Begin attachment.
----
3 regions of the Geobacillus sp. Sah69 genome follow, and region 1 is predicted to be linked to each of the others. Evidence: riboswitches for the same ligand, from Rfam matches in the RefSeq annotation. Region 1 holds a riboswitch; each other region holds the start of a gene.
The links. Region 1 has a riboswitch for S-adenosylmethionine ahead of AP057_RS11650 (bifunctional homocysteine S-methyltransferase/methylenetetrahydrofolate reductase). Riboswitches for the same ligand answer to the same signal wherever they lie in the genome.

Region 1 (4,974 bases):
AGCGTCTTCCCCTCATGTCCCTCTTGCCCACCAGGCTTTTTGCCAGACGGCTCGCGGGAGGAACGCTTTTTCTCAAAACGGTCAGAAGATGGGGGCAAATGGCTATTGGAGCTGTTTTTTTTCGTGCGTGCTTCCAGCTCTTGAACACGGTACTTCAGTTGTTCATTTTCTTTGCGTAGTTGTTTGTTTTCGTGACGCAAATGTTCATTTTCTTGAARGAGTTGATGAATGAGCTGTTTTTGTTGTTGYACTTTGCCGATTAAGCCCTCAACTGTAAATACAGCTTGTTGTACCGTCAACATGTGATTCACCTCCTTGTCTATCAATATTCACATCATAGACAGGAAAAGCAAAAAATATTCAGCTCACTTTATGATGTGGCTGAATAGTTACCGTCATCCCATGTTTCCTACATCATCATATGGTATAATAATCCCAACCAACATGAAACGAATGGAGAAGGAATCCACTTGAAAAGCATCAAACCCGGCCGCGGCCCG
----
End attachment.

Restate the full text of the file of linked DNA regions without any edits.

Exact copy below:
3 regions of the Geobacillus sp. Sah69 genome follow, and region 1 is predicted to be linked to each of the others. Evidence: riboswitches for the same ligand, from Rfam matches in the RefSeq annotation. Region 1 holds a riboswitch; each other region holds the start of a gene.
The links. Region 1 has a riboswitch for S-adenosylmethionine ahead of AP057_RS11650 (bifunctional homocysteine S-methyltransferase/methylenetetrahydrofolate reductase). Riboswitches for the same ligand answer to the same signal wherever they lie in the genome.

Region 1 (4,974 bases):
AGCGTCTTCCCCTCATGTCCCTCTTGCCCACCAGGCTTTTTGCCAGACGGCTCGCGGGAGGAACGCTTTTTCTCAAAACGGTCAGAAGATGGGGGCAAATGGCTATTGGAGCTGTTTTTTTTCGTGCGTGCTTCCAGCTCTTGAACACGGTACTTCAGTTGTTCATTTTCTTTGCGTAGTTGTTTGTTTTCGTGACGCAAATGTTCATTTTCTTGAARGAGTTGATGAATGAGCTGTTTTTGTTGTTGYACTTTGCCGATTAAGCCCTCAACTGTAAATACAGCTTGTTGTACCGTCAACATGTGATTCACCTCCTTGTCTATCAATATTCACATCATAGACAGGAAAAGCAAAAAATATTCAGCTCACTTTATGATGTGGCTGAATAGTTACCGTCATCCCATGTTTCCTACATCATCATATGGTATAATAATCCCAACCAACATGAAACGAATGGAGAAGGAATCCACTTGAAAAGCATCAAACCCGGCCGCGGCCCG